From a wide range of perspectives, the works approach the question of the degree to which Europe is still a standard against which people in other parts of the world measure themselves. Was it ever the role model it likes to see itself as? The exhibition draws a differentiated picture of a world that is not simply divided in two, but that is characterized by mutual entanglements, gazes, and relationships.
The eight art works especially commissioned to be shown at the exhibition provide a very consciously polyphonic answer to these questions, to depict two worlds encountering each other, the central motif that Mozambican artist Gemuce chooses for his 15-part series of oil paintings Alignment of Values is the wall. since Gemuce’s artistic work concentrates on the interpersonal encounter, he will expand his concept performatively and complete the series during the opening days of the exhibition, with the active involvement of the visitors.
Maher Sherif, Aliaa ElGready, and Ahmed Salem take the experimental literary work created by a group of alexandrian writers and one of the isoE researchers titled Iskanderiyan Standards as their starting point and as material for a wall comic whose theme is the search for “the other” in alexandria. the literary product of this collaboration is also on view in the exhibition in the form of a handcrafted book.
Esra Ersen traces the gaps in memory and the blank spaces on the map of bulgaria’s history under the title When Thinking Some Play with the Mustache, Others Cross Arms the found objects and stories that she gathers together seem odd, but provide a glimpse of a European past that can be a prospect for a supranational Europe.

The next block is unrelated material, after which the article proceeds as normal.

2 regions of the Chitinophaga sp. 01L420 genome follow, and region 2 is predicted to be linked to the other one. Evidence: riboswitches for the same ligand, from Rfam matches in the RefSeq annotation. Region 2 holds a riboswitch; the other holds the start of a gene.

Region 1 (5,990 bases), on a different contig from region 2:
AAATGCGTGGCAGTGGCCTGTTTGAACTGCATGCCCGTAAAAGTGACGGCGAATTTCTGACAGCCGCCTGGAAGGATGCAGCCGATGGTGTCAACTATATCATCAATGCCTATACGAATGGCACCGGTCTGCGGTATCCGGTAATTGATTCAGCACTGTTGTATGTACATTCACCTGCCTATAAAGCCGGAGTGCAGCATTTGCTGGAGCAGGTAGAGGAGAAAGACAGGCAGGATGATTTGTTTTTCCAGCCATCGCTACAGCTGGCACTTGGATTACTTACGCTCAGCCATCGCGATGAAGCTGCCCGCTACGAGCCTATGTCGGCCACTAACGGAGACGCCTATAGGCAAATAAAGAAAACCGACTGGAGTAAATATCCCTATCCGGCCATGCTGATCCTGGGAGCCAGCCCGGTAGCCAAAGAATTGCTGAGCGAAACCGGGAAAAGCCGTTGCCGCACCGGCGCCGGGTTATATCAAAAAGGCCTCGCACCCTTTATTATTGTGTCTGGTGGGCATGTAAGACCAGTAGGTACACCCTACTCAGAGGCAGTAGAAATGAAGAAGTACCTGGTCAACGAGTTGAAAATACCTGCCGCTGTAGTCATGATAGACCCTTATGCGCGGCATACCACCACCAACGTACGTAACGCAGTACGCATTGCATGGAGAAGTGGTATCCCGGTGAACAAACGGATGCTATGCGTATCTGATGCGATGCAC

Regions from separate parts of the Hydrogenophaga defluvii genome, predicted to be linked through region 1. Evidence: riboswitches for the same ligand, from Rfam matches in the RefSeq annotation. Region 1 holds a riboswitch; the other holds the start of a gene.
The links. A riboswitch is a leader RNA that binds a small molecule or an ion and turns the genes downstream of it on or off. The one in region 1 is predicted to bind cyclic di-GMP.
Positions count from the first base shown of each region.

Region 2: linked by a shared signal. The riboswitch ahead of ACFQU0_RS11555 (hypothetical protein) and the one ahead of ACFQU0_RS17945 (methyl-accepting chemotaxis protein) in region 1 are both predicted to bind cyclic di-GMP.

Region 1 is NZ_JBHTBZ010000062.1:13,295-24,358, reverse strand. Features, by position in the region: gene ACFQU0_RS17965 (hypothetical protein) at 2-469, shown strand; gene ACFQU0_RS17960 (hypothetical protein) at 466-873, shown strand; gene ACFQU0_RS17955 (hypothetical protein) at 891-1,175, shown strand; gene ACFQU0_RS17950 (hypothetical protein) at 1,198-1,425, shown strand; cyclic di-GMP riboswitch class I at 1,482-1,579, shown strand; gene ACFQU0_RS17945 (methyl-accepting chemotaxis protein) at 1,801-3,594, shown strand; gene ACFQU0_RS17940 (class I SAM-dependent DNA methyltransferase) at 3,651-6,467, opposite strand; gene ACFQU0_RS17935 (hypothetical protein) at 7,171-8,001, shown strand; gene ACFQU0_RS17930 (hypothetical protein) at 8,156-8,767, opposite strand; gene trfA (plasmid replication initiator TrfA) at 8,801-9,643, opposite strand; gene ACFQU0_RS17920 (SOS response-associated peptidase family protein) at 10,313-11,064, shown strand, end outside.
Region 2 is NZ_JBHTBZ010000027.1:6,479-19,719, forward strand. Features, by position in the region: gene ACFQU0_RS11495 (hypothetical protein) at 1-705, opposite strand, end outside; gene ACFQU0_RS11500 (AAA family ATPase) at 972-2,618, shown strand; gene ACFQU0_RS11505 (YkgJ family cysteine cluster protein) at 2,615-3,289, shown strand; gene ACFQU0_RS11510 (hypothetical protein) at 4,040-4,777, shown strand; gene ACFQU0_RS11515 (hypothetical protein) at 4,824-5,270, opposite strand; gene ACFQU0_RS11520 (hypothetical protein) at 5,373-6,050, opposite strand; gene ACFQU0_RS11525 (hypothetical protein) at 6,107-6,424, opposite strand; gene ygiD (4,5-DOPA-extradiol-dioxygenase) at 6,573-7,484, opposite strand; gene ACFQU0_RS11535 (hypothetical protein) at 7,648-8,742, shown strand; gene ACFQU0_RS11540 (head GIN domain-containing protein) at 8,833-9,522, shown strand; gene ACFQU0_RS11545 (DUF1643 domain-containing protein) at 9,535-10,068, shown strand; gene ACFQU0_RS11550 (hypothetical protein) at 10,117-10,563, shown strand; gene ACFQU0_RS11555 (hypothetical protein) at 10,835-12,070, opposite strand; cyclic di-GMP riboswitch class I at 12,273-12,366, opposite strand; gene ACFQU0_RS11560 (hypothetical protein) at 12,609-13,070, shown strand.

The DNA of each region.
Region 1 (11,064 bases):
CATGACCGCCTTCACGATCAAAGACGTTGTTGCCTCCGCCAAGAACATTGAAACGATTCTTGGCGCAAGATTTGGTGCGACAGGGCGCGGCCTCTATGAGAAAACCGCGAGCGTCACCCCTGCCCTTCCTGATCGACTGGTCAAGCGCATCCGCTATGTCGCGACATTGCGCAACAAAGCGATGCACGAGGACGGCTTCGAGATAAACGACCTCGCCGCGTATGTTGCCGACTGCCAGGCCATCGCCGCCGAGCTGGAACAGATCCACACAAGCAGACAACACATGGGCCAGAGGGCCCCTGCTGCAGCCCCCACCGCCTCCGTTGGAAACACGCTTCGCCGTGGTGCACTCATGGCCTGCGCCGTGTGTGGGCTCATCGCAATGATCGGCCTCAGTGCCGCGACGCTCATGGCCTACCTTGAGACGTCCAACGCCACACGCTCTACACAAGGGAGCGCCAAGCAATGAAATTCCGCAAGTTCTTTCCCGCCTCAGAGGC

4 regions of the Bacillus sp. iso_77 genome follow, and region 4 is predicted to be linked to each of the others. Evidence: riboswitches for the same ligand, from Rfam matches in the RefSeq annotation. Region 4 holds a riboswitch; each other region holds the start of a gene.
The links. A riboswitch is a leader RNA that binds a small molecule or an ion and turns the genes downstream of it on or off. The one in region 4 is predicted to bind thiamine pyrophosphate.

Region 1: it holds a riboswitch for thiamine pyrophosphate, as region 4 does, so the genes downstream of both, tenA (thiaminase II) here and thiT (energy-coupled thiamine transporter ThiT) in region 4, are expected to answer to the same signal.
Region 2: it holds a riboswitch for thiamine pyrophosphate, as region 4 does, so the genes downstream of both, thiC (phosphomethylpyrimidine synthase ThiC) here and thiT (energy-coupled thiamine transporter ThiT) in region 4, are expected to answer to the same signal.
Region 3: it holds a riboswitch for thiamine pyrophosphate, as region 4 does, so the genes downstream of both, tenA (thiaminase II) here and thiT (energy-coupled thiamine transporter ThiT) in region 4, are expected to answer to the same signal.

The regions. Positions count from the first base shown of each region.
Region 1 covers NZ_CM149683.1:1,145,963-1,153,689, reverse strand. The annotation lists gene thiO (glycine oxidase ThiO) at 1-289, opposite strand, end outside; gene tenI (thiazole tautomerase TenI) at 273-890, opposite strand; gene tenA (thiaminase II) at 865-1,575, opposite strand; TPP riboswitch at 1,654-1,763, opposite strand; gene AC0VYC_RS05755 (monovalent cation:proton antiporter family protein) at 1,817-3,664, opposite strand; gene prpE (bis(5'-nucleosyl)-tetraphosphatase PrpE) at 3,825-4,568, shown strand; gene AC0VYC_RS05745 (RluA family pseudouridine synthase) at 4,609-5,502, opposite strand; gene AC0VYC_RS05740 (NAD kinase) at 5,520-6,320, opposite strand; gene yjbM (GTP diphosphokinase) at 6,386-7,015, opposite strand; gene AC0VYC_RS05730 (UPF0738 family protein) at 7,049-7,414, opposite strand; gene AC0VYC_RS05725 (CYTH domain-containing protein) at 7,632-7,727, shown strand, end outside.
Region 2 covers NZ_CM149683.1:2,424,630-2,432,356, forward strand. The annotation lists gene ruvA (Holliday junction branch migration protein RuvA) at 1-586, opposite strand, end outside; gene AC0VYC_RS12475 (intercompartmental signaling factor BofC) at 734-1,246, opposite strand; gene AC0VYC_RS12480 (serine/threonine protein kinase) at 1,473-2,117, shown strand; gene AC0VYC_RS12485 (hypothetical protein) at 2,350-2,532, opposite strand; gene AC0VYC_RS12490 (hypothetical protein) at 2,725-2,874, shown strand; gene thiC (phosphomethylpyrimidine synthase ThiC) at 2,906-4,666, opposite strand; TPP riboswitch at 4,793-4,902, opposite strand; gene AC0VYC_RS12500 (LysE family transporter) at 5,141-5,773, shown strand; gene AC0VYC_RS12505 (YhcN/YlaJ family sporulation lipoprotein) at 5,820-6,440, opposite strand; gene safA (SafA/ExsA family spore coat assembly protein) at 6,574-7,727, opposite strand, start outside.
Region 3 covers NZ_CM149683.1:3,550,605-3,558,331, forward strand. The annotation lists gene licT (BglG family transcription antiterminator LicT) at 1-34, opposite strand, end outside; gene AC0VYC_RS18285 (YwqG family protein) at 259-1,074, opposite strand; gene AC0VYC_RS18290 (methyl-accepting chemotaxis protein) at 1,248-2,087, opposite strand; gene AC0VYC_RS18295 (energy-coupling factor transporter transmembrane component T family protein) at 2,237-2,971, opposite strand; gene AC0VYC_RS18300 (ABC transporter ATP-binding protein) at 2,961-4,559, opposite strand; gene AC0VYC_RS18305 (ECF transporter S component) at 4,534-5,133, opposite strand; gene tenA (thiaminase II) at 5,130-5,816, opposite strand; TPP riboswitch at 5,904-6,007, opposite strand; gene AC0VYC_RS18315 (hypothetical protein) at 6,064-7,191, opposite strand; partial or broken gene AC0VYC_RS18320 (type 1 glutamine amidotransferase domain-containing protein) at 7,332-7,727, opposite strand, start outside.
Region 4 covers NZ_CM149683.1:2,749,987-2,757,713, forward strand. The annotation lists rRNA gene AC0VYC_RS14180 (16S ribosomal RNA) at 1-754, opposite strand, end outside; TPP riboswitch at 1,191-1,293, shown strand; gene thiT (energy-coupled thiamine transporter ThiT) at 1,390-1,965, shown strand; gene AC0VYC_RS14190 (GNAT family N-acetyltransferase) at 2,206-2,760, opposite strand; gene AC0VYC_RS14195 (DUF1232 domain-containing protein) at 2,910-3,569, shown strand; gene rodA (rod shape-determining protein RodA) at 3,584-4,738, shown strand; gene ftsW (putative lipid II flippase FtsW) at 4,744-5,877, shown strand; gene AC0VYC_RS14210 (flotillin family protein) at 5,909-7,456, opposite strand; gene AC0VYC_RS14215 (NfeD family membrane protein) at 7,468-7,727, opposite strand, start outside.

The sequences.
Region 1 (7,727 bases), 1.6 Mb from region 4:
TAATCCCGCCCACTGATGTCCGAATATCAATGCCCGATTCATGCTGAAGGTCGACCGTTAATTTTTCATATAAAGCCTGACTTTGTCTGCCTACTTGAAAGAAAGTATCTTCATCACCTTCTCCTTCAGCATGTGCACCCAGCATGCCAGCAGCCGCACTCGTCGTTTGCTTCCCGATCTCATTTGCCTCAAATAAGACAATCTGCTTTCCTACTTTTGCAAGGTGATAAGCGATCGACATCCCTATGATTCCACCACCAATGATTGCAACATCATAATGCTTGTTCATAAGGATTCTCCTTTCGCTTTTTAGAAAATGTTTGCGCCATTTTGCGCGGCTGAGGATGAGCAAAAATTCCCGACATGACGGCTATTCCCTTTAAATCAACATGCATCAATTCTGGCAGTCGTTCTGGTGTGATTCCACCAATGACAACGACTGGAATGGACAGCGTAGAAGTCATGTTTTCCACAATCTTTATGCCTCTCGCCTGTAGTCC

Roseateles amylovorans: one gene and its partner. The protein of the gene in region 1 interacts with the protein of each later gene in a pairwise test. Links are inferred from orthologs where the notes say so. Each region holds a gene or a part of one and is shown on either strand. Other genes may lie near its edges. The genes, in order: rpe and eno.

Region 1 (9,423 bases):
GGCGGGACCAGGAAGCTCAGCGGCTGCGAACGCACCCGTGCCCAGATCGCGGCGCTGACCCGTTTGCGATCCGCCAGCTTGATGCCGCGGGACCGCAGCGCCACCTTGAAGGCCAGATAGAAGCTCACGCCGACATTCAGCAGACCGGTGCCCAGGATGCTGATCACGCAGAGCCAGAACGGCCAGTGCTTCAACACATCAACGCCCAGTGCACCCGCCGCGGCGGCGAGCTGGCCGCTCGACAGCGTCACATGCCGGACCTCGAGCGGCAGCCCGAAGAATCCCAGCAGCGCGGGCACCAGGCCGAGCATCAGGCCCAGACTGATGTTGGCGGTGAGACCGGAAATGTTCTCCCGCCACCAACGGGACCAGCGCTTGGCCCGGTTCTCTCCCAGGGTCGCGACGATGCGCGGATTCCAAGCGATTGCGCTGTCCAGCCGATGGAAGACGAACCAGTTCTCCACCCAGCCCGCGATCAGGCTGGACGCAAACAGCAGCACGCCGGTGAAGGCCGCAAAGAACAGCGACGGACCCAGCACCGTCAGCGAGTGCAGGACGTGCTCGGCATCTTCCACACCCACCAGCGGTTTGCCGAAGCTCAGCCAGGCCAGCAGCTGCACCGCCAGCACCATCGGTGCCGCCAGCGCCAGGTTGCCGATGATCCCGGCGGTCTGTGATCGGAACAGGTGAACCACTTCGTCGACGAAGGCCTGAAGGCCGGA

Mohamed Abdelkarim’s multimedia work Comparison of Appearance consists of objects and a video installation, as well as a book centering on the politically controversial figure of the Egyptian Islamist ideologue, author, and intellectual sayyid qutb and his travels in the united states from 1948 to 1949, which changed his political convictions fundamentally.
the photographer Charlotte Menin uses the audio-visual sound installation Yacine’s Voices to lend several voices to the algerian poet yacine, who lives illegally in Marseille.
the artist duo Bofa da Cara (Nástio Mosquito and Pere Ortín) exposes the Europeans’ clichéd ideas about africa and, in a pointedly and provocatively staged lecture shown as the video installation My European Mind, sketch a radical counter-position with the demand for a “rebranding” of Europe.
Karem Ibrahim’s installation Randomly Selected is inspired by borderline situations and trans- gressions as well as by the relationship between authority and inequality.
in her new work A Long Way Home Anissa Michalon photographically reflects West African residents’ ties with and memories of the old guest worker dormitory called foyers in northeastern paris that they lived in for decades and that is now slated for remodeling. in the same space Vincent Leroux shows his series with the title Commanderie shot between 2007 and 2010, portraits of residents during the transformation of their parisian foyer into a social residency.
Following the previous events held in 2012 in alexandria, paris, and dakar combine with the works of art in a coherent whole. the exhibition is supplemented by an isoE framework program of lectures and debates with some of the participating researchers, artists, and guests, along with film screenings.
27.11.2013, 7 p.m.
OUR FOREIGN AGENDA: THE EUROPEAN CURATOR AND THE SENEGALESE DIASPORA ARTIST
Film screening followed by a debate in German.
Our Foreign Agenda: The European Curator and the Senegalese Disapora Artist is a video-documentation of a lecture performance realized by Daniela Swarowsky and Mansour Ciss Kanakassy followed by an open discussion held at the DakArt OFF during the DakArt Biennale in May 2012.